Embarrassing.  It felt worse than what this word suggests. He was not a friend – merely an acquaintance,  but we used to travel to school together, waiting endlessly for the bus to arrive, jumping into it even before it came to a halt, rushing to grab the best seat. But at that time when he spotted me in the same bus, it had been three years after school and we were going to different colleges and never had a chance to catch up.

His name ? I just couldn’t get it.

He caught me blinking even as he excitedly shook my hands and enquired about the new phase of my life. I still managed to have a full thirty minute conversation without having to refer to his name. That was until when my new friend turned up and I had to introduce the strangers to each other. “Meet my school mate, ummmm…”.


Eventually, I discovered my erstwhile fellow bus traveller as Gopi – the name I struggled to fetch and the one he had to announce it himself. It was awkward. Yeah, that’s the word.

I have good memory. Anyone who has passed their exams from an Indian University during the 90’s would be never found wanting on that aspect. But I have always struggled to remember names of people. I have tried various techniques – to picture film stars of similar names, or to understand its meaning and co-relate to their personality etc. It all went for a toss, when I began networking at the work place, meeting so many people from different cultures and countries. Add to that, the challenges in pronouncing them correctly.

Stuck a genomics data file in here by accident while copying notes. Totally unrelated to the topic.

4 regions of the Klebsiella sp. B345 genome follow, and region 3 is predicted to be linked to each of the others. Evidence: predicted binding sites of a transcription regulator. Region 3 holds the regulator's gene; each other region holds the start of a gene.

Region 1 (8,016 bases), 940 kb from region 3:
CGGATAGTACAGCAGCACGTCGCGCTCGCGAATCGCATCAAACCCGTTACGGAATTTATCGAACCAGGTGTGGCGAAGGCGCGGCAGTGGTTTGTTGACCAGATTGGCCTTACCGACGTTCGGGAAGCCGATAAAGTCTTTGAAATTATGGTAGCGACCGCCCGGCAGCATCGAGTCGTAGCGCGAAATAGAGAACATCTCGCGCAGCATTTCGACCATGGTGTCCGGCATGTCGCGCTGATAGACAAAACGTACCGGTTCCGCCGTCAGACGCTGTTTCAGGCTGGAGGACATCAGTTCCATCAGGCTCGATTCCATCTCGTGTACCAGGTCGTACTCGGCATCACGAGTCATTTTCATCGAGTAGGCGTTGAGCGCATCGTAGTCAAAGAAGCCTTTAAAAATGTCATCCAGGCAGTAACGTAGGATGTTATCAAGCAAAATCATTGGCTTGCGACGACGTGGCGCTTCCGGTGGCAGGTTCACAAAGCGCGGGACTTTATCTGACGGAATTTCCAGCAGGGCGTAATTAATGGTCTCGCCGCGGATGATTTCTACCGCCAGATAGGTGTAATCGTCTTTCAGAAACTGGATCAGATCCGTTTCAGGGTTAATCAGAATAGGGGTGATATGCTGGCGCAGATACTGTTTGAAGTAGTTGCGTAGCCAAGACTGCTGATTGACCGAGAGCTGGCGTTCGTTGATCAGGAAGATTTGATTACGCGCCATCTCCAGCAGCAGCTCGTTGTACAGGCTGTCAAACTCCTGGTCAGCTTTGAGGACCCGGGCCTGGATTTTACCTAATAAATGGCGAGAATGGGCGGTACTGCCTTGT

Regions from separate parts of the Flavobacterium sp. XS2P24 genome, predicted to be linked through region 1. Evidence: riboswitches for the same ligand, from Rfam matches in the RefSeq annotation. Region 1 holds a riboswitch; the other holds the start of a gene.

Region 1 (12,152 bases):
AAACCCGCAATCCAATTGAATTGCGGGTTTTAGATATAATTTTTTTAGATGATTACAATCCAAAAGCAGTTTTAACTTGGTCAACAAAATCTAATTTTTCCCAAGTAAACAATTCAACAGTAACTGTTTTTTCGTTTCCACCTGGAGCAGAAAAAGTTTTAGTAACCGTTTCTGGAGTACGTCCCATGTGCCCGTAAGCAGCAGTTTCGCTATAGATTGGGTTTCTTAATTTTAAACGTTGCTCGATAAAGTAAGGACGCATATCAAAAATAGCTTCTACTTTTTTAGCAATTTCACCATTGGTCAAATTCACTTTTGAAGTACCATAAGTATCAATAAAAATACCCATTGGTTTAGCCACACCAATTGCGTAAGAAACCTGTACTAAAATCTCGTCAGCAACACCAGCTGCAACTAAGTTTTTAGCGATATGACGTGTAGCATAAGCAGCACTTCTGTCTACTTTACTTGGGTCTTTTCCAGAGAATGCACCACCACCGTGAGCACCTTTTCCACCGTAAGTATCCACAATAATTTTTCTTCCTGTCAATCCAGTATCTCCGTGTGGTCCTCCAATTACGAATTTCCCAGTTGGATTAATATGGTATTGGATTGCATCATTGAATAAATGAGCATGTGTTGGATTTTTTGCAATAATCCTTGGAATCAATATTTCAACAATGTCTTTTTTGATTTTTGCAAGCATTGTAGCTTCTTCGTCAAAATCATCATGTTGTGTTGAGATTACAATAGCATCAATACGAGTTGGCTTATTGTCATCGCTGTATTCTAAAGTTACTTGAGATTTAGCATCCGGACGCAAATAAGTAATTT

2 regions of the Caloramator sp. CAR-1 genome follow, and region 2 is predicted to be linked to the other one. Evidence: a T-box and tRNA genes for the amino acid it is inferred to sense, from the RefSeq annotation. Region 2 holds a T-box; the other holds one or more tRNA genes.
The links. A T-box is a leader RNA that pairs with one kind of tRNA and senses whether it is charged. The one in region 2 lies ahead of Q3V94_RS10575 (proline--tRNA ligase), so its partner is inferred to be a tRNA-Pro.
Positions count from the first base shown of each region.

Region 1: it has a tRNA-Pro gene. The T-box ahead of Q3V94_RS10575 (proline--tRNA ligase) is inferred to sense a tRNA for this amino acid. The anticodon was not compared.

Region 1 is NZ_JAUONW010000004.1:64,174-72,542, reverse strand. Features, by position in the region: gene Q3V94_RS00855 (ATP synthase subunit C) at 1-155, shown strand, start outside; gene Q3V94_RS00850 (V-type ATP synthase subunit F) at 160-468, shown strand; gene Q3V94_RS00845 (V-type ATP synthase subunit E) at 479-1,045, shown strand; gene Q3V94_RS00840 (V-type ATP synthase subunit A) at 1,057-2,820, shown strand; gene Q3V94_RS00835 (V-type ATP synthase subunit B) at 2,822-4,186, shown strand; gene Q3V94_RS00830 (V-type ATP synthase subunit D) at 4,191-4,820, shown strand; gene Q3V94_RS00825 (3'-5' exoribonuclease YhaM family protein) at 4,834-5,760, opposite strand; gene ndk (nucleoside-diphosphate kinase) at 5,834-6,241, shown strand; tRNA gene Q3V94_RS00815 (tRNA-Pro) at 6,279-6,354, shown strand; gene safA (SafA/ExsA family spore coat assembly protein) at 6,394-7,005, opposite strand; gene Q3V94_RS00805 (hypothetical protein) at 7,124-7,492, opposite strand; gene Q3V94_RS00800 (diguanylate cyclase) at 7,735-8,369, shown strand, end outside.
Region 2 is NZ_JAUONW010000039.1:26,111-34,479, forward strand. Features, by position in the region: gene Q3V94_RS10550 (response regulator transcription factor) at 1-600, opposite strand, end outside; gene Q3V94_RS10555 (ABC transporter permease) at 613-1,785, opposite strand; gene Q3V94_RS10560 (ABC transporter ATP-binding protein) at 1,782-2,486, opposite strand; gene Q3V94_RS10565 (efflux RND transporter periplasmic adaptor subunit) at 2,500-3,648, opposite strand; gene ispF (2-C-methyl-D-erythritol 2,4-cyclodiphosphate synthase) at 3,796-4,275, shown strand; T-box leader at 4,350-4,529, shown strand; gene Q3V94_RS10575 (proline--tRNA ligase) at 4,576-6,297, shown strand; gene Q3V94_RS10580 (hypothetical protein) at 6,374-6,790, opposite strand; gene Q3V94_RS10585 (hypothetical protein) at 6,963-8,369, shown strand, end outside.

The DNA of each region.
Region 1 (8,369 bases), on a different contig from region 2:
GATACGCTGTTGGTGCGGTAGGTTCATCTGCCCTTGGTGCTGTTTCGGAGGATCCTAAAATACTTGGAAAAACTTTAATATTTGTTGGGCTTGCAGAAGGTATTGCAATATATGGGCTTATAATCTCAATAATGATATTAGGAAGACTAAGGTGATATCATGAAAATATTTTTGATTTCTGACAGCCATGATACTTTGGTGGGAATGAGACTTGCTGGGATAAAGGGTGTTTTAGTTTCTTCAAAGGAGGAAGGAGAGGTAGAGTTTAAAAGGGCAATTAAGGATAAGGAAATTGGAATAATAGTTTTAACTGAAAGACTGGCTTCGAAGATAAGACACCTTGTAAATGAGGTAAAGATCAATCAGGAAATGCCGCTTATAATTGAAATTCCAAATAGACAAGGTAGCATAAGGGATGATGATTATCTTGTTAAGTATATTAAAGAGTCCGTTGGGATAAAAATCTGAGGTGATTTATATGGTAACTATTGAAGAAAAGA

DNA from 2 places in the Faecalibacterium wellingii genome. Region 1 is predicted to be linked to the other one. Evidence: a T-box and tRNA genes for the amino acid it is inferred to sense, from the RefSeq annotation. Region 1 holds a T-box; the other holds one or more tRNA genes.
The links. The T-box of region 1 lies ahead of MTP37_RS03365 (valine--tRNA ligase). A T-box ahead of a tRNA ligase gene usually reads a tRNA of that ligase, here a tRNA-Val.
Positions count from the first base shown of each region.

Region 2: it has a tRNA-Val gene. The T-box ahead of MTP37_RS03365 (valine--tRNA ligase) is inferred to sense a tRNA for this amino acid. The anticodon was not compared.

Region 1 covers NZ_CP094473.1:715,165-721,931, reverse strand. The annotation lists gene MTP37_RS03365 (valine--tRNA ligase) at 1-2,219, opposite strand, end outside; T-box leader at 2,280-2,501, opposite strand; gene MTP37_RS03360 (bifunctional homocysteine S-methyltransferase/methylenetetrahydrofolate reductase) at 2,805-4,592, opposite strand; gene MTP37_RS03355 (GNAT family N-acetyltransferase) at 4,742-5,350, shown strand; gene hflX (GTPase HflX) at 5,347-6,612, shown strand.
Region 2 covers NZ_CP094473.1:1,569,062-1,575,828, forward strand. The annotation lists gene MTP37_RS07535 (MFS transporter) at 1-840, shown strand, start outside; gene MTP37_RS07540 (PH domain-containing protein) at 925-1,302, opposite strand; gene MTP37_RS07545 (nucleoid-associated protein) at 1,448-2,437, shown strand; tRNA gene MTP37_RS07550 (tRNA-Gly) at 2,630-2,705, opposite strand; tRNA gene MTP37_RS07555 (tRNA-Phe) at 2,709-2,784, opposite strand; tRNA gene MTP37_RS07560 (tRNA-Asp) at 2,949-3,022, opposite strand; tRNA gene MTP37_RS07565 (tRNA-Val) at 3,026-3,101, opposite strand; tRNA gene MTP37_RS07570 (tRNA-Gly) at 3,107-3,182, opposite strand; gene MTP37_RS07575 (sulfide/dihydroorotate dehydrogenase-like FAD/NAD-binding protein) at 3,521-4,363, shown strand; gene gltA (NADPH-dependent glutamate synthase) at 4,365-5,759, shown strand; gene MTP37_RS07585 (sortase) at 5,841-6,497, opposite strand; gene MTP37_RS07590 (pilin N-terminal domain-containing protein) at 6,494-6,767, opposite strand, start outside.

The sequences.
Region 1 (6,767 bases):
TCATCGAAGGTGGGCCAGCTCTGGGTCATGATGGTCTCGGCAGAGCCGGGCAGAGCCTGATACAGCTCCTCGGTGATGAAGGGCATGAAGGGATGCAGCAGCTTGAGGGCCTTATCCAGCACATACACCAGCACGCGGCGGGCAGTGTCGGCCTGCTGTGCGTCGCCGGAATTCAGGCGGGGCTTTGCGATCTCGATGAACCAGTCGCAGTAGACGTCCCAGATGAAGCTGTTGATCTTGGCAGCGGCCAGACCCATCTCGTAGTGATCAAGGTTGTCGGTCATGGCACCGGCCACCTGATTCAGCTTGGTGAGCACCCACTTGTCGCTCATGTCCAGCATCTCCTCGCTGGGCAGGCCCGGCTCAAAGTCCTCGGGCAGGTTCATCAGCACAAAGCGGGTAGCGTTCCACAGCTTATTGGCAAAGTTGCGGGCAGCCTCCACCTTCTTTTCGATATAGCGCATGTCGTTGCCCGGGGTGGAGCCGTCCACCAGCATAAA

Turns out, that are some good reasons why this happens. An article from the Daily Mail explains why the brain struggles to retain a name – a random information with little connection or correlation to the person. One of the reasons it says is that we may not be so interested in the person and hence the brain would hardly make an attempt. I wonder if it is also due to the enormous amount of data feed that goes into us every day.

I saw an old interview of the veteran Tamil film actor, late Poornam Viswanathan who was once a news reader with All India Radio. He recalled his broadcasting days – he had the great privilege in announcing India’s independence in his Tamil bulletin. At 5:30 am on the morning of August 15, 1947, swelling with pride, he had begun, “All India Radio…seithigal vaasippathu (news read by) ……….”. He forgot his name! After a few excruciating seconds, he recovered from the brain fade and went on to declare his name followed by the most important news that he ever presented.

These days, I employ this trick which works well in some occasions: I ask for their last name, appearing to store their contact details in my phone book. Most of them go on to say their full name. Even when they don’t, its OK since that’s more than half of the information.

Recently, when I spotted an ex-colleague at the far-end table of a restaurant, I used linkedin profile search to confirm my guess, before walking up to greet him by his name. It worked.

But he was still struggling to recognize me at all.